When further drive pulses in the data request signal are continuously supplied from the synthesizer 12 to the P/S converter 11, speech data is serially supplied from the P/S converter 11 to the synthesizer 12 in units of bits. As for the data request signals from the synthesizer 12, the first data request signal is generated after predetermined delay times of the delay circuits 20 and 24 from the generation of the speech generating instruction, while the subsequent data request signals are generated at a period corresponding to the frame length. The number of drive pulses of each data request signal required for deriving speech parameter data for each frame is determined in accordance with condition flag data for a corresponding frame. For this purpose, LSI T 6721 (manufactured by TOSHIBA Co.) may be used to construct the synthesizer 12.

In accordance with the synthesizing condition data included in the selected phrase data, the speech data for a plurality of frames in the phrase data is sequentially read out from the memory 5 and is supplied to the synthesizer 12 for synthesis. The synthesized speech signal is then supplied to an electric-acoustic converter (not shown) and the corresponding speech is generated thereby.

FIG. 4 shows a block diagram of a speech synthesizing apparatus according to another embodiment of the present invention. The apparatus includes a control 2, a memory 5, an address counter 7, a condition memory 30, a parallel-serial (P/S) converter 32, and a synthesizer 12. The condition memory 30 may be, for example, a serial-parallel (S/P) converter formed of an n-stage shift register circuit, as shown in FIG. 5. The P/S converter 32 may be formed of an n-bit shift register circuit.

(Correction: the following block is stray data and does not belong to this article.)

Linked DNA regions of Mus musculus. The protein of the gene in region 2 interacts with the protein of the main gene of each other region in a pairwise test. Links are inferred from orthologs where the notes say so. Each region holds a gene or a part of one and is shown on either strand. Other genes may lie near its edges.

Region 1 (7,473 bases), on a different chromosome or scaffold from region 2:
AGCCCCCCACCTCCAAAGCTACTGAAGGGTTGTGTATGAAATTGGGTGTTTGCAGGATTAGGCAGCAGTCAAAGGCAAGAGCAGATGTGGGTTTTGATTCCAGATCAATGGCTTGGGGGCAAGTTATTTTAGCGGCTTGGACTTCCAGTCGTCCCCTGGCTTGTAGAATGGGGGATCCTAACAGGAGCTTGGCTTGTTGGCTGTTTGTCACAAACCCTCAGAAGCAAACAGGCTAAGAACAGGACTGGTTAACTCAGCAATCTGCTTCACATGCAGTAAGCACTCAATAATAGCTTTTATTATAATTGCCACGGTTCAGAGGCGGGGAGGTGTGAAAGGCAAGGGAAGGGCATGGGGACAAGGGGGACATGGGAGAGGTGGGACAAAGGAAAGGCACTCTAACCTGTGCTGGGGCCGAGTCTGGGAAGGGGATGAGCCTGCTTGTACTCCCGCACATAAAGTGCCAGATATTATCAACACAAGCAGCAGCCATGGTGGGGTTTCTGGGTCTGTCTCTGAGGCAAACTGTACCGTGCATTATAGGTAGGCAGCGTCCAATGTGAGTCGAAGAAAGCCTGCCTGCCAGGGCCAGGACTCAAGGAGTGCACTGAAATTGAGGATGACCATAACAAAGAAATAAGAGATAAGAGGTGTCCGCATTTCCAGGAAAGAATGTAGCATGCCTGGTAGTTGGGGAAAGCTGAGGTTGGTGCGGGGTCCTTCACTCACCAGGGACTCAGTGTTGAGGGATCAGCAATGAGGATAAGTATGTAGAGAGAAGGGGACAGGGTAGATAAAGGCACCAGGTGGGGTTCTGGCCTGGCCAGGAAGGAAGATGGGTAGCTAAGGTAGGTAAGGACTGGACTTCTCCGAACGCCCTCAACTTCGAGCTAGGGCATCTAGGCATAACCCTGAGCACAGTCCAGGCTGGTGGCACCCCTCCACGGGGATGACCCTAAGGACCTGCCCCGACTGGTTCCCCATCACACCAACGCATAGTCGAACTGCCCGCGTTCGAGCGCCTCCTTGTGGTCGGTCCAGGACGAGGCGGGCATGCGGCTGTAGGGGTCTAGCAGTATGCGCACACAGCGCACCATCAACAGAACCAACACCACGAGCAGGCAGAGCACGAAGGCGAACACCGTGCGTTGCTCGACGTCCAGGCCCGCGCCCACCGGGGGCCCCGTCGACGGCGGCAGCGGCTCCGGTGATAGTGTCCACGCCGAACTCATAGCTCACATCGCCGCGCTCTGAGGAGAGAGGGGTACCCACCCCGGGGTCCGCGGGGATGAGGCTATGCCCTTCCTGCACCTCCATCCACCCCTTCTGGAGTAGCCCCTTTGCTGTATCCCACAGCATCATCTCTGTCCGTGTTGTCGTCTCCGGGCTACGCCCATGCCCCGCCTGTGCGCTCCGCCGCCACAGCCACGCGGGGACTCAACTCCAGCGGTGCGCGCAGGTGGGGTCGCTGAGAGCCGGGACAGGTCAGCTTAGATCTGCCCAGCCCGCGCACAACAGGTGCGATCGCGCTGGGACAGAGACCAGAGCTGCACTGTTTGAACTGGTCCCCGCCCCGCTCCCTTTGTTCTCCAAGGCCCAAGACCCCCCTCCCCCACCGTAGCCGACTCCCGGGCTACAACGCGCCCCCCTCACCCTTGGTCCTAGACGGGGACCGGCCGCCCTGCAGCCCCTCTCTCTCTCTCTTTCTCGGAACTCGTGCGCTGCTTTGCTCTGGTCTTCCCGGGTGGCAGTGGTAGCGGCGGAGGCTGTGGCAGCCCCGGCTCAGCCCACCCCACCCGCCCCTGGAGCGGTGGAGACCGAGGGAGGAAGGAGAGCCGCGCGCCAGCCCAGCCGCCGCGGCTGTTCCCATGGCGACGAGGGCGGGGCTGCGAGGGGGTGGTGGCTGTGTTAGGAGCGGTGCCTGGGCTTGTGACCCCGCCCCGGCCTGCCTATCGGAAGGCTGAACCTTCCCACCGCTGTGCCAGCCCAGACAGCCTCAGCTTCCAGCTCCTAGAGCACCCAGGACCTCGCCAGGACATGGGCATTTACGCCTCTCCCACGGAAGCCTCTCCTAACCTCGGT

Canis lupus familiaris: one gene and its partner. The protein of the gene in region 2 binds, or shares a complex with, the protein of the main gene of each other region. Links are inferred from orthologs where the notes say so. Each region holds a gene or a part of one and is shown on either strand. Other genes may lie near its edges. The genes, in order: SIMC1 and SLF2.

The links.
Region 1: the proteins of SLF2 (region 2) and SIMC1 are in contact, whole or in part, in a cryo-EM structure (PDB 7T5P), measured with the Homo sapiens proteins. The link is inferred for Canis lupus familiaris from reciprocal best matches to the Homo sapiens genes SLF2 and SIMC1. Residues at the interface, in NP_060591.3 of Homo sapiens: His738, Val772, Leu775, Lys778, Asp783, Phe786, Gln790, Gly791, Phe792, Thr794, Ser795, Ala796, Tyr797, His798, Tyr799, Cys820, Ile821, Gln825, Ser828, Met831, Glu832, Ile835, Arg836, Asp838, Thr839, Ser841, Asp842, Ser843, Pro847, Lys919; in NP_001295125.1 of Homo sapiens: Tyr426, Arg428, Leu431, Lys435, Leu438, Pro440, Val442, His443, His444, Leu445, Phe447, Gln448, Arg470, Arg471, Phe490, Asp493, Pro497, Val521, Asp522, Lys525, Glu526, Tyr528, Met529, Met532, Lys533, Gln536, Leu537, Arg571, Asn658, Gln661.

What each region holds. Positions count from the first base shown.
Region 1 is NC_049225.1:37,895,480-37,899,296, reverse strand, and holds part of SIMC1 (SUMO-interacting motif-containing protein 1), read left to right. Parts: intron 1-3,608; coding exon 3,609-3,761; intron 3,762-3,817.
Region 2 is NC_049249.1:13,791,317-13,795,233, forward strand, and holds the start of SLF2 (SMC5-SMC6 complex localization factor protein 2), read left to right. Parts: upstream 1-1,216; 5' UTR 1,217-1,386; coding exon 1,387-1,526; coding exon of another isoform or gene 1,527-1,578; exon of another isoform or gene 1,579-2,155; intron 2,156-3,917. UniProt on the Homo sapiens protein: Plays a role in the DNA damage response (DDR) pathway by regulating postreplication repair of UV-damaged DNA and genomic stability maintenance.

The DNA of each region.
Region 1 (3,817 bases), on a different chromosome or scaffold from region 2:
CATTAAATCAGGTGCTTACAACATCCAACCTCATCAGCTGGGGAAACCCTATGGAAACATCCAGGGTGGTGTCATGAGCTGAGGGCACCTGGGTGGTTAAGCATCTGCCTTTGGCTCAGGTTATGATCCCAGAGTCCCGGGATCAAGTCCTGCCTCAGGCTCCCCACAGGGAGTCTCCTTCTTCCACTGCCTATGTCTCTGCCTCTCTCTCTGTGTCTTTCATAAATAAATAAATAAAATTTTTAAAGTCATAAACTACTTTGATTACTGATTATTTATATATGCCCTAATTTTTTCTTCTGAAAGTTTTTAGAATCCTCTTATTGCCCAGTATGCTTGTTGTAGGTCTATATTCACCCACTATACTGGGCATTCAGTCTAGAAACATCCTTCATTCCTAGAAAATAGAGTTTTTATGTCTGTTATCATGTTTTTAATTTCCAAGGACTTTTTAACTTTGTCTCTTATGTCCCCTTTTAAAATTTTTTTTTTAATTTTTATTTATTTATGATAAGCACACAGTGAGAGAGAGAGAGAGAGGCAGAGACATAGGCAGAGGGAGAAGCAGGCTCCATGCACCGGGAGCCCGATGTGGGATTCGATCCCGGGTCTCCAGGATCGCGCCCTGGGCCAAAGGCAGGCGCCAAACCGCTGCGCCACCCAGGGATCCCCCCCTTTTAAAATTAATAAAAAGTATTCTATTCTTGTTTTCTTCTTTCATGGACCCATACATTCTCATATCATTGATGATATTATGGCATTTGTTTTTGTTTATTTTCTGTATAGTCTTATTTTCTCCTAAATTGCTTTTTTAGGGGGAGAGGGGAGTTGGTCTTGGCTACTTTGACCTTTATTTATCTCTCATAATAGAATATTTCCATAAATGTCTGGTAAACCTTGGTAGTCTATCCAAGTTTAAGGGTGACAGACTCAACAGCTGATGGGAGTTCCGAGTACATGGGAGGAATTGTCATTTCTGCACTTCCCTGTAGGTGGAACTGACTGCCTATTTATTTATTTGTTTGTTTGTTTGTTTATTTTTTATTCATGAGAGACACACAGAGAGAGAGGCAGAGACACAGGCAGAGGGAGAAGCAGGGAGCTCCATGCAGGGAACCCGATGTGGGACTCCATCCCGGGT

A speech generating instruction from the control 2 is supplied to the synthesizer 12 and the address counter 7 and is also supplied to the reset input terminal of a flip-flop circuit 34 through delay circuits 36 and 38. The output terminal of the delay circuit 36 is also connected to the set input terminal of the flip-flop circuit 34. The output terminal of the delay circuit 38 is also connected to the count-up terminal of the address counter 7 through an OR gate 40. The Q output terminal of the flip-flop circuit 34 is connected to one input terminal of the each of AND gates 42 and 44. The other input terminal of the AND gate 42 receives a clock signal, and the output terminal of the AND gate is connected to the clock terminal of the condition memory 30 and also to the clock terminal of the P/S converter 32 through an OR gate 46. The other input terminal of the AND gate 44 is connected to the output terminal of the P/S converter 32, and the output terminal of the AND gate 44 is connected to the input terminal of the condition memory 30. The output terminal of the P/S converter 32 is further connected to the data input terminal of the synthesizer 12 through an AND gate 48, one input terminal of which is connected to receive an inverted signal of the Q output signal from the flip-flop 34. A data request signal from the synthesizer 12 is supplied to the clock terminal of the P/S converter 32 through the OR gate 46, and to an n-scale counter 14, the output terminal of which is connected to the count-up terminal of the address counter 7 through the OR gate 40.